The First Colony Foundation, a North Carolina 501(c)(3) non-profit organization formed in 2004, is dedicated to conducting archaeological and historical research, combined with public education and interpretation, relating to the story of North Carolina and America's beginnings with the attempts by Sir Walter Raleigh to establish English colonies at Roanoke Island in the 1580s under his charter from Queen Elizabeth I.
Our State and Nation were born upon the arrival of Sir Walter Raleigh's Roanoke Island colonists. Their story is not only one of the most important in American history, but also a compelling saga of vision, struggle, and sacrifice as portrayed in the outdoor drama "The Lost Colony." But the physical location of where they lived, worked, worshipped, and perhaps died is unknown and may soon be lost forever. The domestic settlement site of the Roanoke colonies has never been determined by either historical or archaeological evidence, and the most likely candidates are disappearing. North Carolinians and those visiting from outside the state cannot walk the streets or stand amidst the house sites of the original "Cittie of Raleigh," the birthplace of Virginia Dare. And it may soon be too late to hope they ever will. Roanoke Island's north end is being impacted by erosion and important evidence that can identify the lost site is being lost. Our last tangible links with the Roanoke colonists are being torn from the shoreline and scattered into the surrounding waters where they may never be discovered or recovered.
The First Colony Foundation, a North Carolina 501(c)(3) non-profit organization formed in 2004 and committed to archaeological and historical research relating to the Roanoke colonies, is working to protect this important legacy for North Carolina and the nation. The First Colony Foundation (FCF) has assembled an expert team of historical archaeologists and historians of great experience with sites of early colonization to develop a strategy to identify and reveal the sites of the early Raleigh colonies.
The FCF has initiated both underwater research and limited excavations to determine what the impact of erosion has already been and what artifacts might lie on the floor of Roanoke Sound. FCF underwater archaeologist Dr. Gordon Watts, one of the principal discoverers of the wrecks of the USS Monitor off the coast of North Carolina and the CSS Alabama off the coast of France, has completed two seasons of underwater dive testing of targets identified by remote sensing in Roanoke Sound, but many other targets their, in Shallowbag Bay, and along Broad Creek remain unexamined.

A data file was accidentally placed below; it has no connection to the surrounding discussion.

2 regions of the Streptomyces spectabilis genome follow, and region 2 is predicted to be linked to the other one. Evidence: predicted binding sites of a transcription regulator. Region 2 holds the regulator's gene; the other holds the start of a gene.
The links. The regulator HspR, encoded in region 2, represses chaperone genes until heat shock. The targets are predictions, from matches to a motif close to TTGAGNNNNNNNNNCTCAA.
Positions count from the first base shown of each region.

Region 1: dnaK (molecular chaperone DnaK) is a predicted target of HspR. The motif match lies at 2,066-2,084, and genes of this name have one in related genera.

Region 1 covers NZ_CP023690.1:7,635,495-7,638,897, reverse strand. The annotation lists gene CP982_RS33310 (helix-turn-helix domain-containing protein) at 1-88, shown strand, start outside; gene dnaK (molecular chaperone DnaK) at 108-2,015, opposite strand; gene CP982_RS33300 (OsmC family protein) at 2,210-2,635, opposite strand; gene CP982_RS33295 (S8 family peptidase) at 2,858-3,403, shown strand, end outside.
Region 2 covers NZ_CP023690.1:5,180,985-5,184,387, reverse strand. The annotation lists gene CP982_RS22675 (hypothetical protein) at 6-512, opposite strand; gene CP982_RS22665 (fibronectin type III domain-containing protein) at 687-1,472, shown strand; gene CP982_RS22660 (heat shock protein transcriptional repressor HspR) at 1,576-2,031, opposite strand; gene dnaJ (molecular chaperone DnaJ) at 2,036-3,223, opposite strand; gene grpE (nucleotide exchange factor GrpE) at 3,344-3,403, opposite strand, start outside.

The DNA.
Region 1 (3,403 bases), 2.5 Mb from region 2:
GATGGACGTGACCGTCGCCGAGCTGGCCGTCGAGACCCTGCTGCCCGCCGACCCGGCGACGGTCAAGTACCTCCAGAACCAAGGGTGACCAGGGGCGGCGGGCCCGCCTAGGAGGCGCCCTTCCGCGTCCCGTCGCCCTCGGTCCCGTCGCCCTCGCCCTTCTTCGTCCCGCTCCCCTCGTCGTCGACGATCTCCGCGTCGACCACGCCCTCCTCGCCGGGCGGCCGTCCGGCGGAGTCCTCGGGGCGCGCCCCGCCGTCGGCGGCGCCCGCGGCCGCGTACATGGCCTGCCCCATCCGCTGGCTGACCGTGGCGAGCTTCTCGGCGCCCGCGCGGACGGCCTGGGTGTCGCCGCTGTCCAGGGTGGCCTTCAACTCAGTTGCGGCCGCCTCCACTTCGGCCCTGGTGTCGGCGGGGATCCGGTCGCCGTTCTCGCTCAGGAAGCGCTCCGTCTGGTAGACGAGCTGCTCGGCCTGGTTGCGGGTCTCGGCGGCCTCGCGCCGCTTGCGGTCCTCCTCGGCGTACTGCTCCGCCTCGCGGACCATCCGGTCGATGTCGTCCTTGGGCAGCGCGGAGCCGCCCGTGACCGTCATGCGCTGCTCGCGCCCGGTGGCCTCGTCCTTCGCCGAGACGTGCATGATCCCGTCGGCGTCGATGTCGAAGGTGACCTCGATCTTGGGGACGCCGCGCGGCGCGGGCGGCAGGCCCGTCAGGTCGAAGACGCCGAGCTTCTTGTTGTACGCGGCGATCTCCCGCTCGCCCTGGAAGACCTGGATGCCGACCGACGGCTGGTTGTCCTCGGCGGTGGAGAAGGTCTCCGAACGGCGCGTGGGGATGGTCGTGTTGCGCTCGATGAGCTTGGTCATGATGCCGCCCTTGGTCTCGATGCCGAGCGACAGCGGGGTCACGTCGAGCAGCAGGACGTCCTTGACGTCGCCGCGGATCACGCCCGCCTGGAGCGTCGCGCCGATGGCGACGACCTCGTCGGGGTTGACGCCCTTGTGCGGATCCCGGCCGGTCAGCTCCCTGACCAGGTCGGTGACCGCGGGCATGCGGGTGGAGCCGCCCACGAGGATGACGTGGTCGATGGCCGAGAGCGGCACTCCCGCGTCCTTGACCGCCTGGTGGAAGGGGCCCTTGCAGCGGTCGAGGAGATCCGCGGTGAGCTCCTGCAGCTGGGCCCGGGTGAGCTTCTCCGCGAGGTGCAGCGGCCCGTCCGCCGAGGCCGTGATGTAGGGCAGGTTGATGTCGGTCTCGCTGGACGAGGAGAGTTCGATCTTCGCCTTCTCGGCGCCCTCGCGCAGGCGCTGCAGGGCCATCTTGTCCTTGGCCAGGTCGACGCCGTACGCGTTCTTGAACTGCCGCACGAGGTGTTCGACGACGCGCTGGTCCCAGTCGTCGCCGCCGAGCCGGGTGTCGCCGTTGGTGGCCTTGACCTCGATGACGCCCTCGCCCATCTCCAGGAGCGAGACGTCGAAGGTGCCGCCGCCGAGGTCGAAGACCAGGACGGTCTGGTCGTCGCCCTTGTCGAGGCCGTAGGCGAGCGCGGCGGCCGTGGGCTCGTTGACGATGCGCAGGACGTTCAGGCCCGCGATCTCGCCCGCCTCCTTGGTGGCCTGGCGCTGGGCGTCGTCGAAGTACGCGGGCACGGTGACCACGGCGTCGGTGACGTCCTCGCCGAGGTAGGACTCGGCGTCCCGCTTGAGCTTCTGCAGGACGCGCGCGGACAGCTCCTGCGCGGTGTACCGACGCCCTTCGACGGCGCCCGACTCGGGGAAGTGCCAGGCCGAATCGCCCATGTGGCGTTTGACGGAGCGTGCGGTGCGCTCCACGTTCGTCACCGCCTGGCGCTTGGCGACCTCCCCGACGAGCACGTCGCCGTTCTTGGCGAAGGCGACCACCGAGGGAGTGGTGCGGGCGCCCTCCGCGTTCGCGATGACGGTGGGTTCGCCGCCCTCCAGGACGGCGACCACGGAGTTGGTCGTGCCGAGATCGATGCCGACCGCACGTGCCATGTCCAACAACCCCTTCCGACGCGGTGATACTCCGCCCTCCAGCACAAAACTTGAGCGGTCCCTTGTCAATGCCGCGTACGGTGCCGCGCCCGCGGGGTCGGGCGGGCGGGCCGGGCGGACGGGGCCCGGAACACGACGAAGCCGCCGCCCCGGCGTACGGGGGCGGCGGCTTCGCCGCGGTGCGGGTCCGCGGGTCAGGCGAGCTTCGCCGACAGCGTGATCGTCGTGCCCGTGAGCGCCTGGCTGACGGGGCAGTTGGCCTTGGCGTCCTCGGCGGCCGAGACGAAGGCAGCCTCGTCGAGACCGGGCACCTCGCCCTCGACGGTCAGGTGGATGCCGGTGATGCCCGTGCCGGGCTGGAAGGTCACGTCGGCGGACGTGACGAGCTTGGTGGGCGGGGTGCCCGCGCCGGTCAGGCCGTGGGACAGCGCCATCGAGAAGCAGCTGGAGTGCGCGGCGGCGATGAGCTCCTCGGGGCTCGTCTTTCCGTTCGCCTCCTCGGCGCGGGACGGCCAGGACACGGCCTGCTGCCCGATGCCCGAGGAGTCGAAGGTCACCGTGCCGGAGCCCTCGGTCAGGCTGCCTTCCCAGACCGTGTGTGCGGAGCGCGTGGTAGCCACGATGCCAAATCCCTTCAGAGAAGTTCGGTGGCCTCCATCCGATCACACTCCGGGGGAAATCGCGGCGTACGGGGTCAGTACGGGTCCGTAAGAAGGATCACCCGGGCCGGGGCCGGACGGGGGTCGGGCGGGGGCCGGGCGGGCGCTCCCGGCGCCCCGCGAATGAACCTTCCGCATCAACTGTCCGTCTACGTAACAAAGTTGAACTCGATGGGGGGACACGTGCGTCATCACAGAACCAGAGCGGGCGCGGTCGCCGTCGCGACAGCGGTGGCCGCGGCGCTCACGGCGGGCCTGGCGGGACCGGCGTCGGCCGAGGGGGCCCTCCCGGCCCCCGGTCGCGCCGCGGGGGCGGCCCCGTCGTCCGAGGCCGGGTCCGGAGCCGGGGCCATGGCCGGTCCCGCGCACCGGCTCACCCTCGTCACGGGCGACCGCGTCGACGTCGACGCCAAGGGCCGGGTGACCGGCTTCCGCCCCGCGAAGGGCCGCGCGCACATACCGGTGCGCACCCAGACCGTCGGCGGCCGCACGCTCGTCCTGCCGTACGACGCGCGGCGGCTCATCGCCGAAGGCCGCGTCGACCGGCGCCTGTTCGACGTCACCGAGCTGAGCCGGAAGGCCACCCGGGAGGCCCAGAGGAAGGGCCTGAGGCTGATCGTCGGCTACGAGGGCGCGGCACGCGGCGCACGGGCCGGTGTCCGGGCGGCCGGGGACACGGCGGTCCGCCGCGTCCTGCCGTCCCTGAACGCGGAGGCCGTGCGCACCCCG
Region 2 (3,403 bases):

The FCF archaeologists Eric Klingelhofer (a recognized expert in proto-colonial archaeology on both sides of the Atlantic) and Nick Luccketti (one of the finders of James Fort of 1607 and a recognized expert in excavation of early colonial sites) have in 2006 lead a team of archaeologists in conducting test excavations in one of the most endangered shoreline areas of the National Park Service's Fort Raleigh National Historic Site near Manteo on Roanoke Island.
The FCF has contributed to new research by a National Park Service historian in the archives of Spain to discover new traces of the Roanoke story from another perspective. Perhaps most importantly the First Colony Foundation has secured and has begun through these programs working under an agreement with the National Park Service as partners in archaeological and historical research relating to the Roanoke colonies at the Fort Raleigh National Historic Site. The First Colony Foundation also assisted the NC Museum of History to develop and mount an exhibition from the British Museum in London on the watercolors of John White (grandfather of Virginia Dare and governor of the "Lost Colony" of 1587), along with exhibitions about Sir Walter Raleigh's Roanoke scientists Thomas Hariot and Joachim Ganz.
The FCF seeks your support to develop this research and public exhibition program to a level that can truly have a meaningful and lasting impact. The FCF archaeologists and historians need the resources to conduct survey and excavation programs to fully identify, uncover, and protect any surviving archaeological remains.